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58 Analytical validation of a novel immunohistochemistry assay to determine nuclear AHR expression in human bladder cancer
  1. Lei Wang,
  2. Marta Sanchez-Martin,
  3. Steve Tirrell,
  4. Nerymar Ortiz-Otero and
  5. Michelle Zhang
  1. Ikena Oncology, Boston, MA, USA


Background Aryl hydrocarbon receptor (AHR) is a ligand-activated transcription factor that translocates to the nucleus upon ligand binding, and activates a target gene expression program, contributing to the immunosuppressive state of the tumor microenvironment.1 IK-175 is a selective, oral, potent AHR antagonist that has demonstrated strong immune modulation, and robust tumor growth inhibition, either as a single agent or in combination with anti-PD-1, in mouse models. IK-175 is being evaluated in an ongoing phase 1 clinical study as a single agent and in combination with nivolumab for bladder cancer patients (NCT04200963). We hypothesized that nuclear AHR protein expression in tumors is an indicator of activated AHR signaling, and thus a potential predictive biomarker for the clinical response to IK-175. To test this hypothesis, we have developed a novel AHR immunohistochemistry (IHC) assay and analytically validated it in a Clinical Laboratory Improvement Amendments (CLIA) certified lab. We have successfully implemented it in our ongoing phase 1b clinical trial of IK-175 for prospective patient enrollment.

Methods The AHR IHC assays were developed in collaboration with Flagship Biosciences and Neogenomics on a Leica Bond RX and a CDx-compatible Leica Bond III platform, respectively. AHR expression pre-characterized cell lines, xenografts, and human bladder cancer samples were used to optimize the IHC conditions for specific and sensitive detection of nuclear AHR protein. The Neogenomics assay was further analytically validated for accuracy, sensitivity, specificity, and precision. The IHC assay developed in Flagship was used as an orthogonal comparator for accuracy testing. A cutoff value for AHR nuclear positivity was also determined by assessing n=200 human bladder cancer specimens.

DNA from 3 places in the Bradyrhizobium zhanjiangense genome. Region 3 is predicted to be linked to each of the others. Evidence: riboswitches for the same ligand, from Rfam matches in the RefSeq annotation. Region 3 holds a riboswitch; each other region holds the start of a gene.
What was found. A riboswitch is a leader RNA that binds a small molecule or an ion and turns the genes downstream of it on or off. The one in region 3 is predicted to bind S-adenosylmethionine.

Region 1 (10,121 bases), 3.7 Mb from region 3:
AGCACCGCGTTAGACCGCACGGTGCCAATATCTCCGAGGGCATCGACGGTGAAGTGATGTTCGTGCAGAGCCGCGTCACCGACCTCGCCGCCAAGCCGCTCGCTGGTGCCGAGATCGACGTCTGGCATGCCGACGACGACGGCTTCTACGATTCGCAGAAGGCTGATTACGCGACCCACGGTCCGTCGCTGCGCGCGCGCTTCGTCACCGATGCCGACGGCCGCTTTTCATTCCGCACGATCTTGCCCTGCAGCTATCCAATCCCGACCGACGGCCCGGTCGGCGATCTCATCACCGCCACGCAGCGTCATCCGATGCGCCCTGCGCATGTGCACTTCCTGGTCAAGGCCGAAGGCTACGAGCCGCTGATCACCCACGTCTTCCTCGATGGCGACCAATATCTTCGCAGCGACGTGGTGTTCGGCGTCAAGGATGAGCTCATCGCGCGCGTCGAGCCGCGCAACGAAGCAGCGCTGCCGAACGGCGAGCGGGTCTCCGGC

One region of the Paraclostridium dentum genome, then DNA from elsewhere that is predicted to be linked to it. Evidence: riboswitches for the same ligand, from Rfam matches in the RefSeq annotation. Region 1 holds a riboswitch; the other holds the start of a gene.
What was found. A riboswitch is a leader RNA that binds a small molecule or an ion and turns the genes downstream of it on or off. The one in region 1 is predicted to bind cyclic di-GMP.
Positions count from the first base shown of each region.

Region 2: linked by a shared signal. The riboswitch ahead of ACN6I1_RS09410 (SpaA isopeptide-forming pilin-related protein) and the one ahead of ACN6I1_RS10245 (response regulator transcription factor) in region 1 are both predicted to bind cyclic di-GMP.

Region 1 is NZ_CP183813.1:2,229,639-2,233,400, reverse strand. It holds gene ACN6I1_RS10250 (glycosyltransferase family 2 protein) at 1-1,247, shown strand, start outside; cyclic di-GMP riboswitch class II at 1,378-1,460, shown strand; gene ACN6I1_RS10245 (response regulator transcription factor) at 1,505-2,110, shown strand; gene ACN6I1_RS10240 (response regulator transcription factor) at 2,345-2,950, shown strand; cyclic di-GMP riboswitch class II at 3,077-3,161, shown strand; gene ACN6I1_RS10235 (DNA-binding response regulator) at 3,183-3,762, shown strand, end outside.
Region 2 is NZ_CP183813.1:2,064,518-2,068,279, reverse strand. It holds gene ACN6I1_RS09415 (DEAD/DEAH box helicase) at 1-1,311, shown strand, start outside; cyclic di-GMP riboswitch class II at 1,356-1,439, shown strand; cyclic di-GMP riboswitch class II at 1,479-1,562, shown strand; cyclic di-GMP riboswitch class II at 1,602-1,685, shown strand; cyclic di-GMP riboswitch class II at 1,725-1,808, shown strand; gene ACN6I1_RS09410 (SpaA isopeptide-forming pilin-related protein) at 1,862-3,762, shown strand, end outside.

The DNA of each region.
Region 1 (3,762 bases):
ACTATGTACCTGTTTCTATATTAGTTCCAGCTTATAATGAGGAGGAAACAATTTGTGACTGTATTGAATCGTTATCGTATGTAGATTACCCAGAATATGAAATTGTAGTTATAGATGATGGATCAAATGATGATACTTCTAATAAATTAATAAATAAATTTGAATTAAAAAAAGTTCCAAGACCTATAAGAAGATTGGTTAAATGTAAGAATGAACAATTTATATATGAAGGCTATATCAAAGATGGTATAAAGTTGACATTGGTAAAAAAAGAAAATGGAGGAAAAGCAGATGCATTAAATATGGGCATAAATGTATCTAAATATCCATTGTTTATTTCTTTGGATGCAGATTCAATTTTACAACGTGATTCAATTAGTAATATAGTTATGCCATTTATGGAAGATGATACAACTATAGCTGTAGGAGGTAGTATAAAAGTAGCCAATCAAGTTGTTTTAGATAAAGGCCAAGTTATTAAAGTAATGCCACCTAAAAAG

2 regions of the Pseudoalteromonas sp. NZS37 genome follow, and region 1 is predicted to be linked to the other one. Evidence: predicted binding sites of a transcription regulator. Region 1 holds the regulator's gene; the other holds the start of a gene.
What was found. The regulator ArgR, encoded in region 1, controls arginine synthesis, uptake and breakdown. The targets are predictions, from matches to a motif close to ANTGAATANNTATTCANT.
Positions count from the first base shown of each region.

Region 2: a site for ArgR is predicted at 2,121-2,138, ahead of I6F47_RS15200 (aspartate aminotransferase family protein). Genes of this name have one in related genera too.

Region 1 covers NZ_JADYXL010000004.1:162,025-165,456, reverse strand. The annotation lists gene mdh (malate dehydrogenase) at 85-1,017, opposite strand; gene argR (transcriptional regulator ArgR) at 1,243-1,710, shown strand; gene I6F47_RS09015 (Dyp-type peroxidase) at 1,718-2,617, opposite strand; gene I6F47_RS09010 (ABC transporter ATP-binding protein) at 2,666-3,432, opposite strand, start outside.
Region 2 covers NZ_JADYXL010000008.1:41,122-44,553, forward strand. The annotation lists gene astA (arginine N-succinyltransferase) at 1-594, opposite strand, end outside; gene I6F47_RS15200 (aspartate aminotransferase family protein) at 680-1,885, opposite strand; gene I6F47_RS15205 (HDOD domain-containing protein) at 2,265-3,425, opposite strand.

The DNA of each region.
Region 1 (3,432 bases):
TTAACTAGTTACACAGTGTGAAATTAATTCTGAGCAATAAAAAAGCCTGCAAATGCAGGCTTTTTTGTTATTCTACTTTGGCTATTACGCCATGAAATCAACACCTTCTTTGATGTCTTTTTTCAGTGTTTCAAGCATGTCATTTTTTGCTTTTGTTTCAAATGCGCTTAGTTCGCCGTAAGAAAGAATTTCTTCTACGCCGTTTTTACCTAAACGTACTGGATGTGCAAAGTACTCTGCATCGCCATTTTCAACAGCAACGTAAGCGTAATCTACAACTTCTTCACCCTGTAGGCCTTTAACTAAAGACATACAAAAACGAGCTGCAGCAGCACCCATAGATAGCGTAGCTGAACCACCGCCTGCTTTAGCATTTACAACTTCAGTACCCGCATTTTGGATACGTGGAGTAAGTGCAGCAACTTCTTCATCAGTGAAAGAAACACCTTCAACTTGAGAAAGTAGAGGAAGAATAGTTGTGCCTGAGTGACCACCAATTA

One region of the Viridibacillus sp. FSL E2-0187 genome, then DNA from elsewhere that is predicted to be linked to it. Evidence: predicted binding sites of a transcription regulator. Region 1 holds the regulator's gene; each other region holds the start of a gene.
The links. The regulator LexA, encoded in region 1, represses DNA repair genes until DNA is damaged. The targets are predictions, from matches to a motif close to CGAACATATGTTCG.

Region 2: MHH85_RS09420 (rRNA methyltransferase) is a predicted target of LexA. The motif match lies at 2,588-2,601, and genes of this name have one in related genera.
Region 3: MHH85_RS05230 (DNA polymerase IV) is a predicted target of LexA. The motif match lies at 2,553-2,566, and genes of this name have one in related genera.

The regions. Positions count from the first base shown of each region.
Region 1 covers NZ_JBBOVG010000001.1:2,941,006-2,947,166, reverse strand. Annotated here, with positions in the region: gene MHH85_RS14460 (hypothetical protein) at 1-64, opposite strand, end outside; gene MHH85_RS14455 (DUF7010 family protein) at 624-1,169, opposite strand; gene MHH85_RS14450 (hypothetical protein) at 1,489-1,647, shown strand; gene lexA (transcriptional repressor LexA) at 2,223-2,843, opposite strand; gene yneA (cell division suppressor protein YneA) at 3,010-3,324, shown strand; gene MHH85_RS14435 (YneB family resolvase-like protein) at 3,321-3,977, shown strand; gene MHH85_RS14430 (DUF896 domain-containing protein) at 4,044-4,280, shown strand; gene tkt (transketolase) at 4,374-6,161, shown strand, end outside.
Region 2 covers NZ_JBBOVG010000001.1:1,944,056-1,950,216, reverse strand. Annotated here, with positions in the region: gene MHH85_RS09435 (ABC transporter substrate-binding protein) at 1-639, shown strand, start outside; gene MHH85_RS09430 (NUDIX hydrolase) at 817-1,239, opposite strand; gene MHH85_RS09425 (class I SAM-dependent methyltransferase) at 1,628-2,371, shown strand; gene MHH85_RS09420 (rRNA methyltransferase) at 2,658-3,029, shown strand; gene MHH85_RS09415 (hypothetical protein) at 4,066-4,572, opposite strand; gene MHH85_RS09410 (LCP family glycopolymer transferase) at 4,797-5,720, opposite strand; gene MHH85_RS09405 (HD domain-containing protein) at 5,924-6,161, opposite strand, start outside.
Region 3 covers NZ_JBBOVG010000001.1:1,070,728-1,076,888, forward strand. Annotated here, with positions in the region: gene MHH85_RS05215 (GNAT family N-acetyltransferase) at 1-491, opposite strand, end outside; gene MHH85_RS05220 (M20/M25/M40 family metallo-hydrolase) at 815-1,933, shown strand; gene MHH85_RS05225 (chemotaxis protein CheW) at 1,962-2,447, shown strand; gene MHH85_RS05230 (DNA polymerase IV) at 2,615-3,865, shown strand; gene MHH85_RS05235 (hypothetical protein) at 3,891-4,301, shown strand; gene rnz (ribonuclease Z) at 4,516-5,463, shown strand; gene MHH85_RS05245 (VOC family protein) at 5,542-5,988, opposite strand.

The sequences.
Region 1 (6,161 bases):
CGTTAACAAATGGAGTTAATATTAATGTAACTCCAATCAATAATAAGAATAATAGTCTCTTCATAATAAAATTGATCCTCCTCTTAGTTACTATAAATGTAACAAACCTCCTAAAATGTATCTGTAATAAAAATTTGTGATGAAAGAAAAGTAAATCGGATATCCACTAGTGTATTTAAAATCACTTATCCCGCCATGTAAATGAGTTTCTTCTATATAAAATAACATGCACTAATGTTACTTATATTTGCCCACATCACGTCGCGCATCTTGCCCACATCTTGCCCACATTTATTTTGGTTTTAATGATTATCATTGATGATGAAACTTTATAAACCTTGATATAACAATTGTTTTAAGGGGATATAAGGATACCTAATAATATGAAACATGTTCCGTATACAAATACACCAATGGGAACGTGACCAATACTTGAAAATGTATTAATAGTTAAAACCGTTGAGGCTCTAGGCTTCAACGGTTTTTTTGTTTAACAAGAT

Results To determine the prevalence of nuclear AHR expression in human bladder cancer, two hundred unique human bladder cancer specimens, including sixty bladder cancer blocks and 2 tumor microarrays, were analyzed. A cutoff of 65% tumor cells positive for 2+/3+ nuclear AHR was determined to enable a targeted enrollment of 1 in 3 to 5 patients screened. Assay accuracy, sensitivity, specificity, and precision were assessed, and reached 96%, 100%, 95%, and 100% respectively. The intra-pathologist concordance was also assessed to be 90% concordant. The assay passed the pre-defined acceptance criteria (>85%) in all parameters.

Conclusions A novel and robust nuclear AHR IHC assay for bladder cancer was developed and analytically validated in a CLIA certified lab and showed ≥95% accuracy, specificity, sensitivity, and precision, enabling its implementation in an IK-175 Ph1b clinical study (NCT04200963) for prospective patient enrichment.

Trial Registration NCT04200963


  1. Campesato L, Budhu S, Tchaicha J, et al. Blockade of the AHR restricts a Treg-macrophage suppressive axis induced by L-Kynurenine. Nature Communications 2020; 11:4011

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